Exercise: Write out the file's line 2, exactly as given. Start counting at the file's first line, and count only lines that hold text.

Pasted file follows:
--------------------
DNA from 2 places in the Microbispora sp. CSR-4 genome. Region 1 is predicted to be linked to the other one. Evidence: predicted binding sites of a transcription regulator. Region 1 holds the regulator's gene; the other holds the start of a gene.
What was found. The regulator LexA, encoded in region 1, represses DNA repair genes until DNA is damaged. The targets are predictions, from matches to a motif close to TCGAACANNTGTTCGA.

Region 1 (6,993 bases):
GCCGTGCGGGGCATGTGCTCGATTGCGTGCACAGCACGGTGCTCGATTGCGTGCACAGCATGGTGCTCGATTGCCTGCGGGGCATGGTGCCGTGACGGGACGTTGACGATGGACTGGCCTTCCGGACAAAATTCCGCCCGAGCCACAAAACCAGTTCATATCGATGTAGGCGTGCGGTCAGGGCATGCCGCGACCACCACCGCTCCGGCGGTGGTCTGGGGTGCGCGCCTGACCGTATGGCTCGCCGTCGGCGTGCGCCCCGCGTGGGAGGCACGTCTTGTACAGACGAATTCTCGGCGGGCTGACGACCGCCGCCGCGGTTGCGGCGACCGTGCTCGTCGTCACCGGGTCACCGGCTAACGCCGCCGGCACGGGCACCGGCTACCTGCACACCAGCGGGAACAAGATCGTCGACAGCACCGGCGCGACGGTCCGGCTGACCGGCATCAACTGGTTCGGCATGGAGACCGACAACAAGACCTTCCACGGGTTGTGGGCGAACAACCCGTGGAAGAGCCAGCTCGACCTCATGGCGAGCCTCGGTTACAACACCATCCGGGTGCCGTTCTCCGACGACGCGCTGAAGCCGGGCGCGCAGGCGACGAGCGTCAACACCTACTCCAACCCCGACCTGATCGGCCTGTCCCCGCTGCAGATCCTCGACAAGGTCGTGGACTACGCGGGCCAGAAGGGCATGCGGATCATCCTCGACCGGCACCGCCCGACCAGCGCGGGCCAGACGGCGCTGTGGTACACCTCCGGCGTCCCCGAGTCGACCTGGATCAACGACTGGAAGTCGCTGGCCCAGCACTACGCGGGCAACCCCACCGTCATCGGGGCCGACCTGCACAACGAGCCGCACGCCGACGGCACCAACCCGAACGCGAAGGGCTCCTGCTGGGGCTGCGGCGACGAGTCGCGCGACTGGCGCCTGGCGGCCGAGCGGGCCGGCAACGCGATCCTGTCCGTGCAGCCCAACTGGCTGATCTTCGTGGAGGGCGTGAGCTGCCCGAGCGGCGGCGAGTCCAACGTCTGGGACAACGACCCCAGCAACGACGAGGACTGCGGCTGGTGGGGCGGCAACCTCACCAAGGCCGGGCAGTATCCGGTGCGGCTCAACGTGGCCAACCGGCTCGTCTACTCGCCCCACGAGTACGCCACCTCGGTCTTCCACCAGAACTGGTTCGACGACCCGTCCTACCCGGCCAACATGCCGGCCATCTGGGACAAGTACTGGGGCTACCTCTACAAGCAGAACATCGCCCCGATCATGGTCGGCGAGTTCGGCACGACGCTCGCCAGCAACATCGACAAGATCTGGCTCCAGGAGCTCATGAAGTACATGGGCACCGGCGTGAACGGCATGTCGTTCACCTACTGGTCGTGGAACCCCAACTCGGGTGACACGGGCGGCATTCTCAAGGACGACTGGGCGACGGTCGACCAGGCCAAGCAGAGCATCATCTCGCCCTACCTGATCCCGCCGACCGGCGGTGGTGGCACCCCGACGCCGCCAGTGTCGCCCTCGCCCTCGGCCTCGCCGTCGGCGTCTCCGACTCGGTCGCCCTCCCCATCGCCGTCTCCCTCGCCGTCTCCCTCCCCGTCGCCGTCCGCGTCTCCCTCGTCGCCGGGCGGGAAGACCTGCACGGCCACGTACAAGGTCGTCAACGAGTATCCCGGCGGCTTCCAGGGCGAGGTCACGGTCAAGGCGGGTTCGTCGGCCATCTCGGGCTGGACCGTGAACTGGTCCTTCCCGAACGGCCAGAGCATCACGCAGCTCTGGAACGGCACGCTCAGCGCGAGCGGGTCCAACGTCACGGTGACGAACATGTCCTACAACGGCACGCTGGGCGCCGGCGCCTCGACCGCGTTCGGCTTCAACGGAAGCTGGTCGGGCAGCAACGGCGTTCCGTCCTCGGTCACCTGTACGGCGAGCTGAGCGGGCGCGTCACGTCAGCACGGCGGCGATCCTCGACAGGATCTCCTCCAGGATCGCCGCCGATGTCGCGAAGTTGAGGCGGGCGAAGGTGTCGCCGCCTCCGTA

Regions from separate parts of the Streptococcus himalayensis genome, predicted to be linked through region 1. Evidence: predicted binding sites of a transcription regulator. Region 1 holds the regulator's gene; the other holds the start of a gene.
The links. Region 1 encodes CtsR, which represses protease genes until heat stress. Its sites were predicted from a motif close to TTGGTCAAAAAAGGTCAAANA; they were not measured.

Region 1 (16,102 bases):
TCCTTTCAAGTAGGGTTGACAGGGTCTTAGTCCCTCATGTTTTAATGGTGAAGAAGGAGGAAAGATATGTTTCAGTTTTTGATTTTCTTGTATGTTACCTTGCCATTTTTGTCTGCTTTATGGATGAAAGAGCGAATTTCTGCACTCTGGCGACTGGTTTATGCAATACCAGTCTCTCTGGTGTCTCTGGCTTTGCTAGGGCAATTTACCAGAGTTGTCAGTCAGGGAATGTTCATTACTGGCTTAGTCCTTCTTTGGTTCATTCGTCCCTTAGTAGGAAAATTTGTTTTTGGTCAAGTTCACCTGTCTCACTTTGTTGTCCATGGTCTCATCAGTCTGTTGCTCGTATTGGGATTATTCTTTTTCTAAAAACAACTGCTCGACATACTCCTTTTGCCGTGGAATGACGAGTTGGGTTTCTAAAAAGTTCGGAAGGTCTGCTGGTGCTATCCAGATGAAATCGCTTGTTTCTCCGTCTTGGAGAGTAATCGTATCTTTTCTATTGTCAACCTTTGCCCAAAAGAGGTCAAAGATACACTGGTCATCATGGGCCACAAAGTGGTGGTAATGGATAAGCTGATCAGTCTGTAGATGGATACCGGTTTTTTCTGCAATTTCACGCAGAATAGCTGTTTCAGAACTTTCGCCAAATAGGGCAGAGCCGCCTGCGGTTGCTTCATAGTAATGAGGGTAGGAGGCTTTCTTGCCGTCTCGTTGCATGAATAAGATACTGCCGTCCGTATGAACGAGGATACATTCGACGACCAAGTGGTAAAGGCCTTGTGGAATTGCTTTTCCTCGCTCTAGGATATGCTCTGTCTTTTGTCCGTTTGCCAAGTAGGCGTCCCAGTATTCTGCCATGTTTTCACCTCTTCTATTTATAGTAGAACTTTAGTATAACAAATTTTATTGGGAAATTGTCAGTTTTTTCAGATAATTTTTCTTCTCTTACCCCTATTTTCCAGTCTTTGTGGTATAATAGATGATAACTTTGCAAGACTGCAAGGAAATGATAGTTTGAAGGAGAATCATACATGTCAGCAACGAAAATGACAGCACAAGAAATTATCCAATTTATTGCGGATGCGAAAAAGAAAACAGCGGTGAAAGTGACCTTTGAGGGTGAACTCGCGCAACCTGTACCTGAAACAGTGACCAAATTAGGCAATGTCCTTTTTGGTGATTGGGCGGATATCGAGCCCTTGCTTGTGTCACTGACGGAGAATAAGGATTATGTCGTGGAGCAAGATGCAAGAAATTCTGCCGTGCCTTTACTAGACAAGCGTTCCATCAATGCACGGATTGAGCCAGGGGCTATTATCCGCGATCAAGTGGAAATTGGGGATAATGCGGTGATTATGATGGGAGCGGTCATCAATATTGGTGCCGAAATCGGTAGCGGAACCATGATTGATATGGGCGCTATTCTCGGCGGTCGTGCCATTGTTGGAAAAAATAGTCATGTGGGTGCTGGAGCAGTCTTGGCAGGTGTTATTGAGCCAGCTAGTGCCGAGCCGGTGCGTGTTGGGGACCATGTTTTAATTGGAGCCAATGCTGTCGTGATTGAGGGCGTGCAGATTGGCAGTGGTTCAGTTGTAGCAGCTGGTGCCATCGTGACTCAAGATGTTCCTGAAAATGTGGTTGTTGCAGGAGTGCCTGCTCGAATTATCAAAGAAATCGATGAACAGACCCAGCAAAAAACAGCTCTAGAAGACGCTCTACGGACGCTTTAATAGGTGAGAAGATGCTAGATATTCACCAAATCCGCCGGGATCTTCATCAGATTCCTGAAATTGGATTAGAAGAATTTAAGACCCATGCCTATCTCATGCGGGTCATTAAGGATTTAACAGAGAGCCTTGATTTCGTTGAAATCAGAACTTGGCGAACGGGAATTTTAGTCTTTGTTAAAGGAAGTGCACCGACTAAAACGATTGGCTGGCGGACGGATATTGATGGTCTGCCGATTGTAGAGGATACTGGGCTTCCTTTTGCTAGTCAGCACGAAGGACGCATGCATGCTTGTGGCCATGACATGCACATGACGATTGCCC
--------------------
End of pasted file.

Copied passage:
What was found. The regulator LexA, encoded in region 1, represses DNA repair genes until DNA is damaged. The targets are predictions, from matches to a motif close to TCGAACANNTGTTCGA.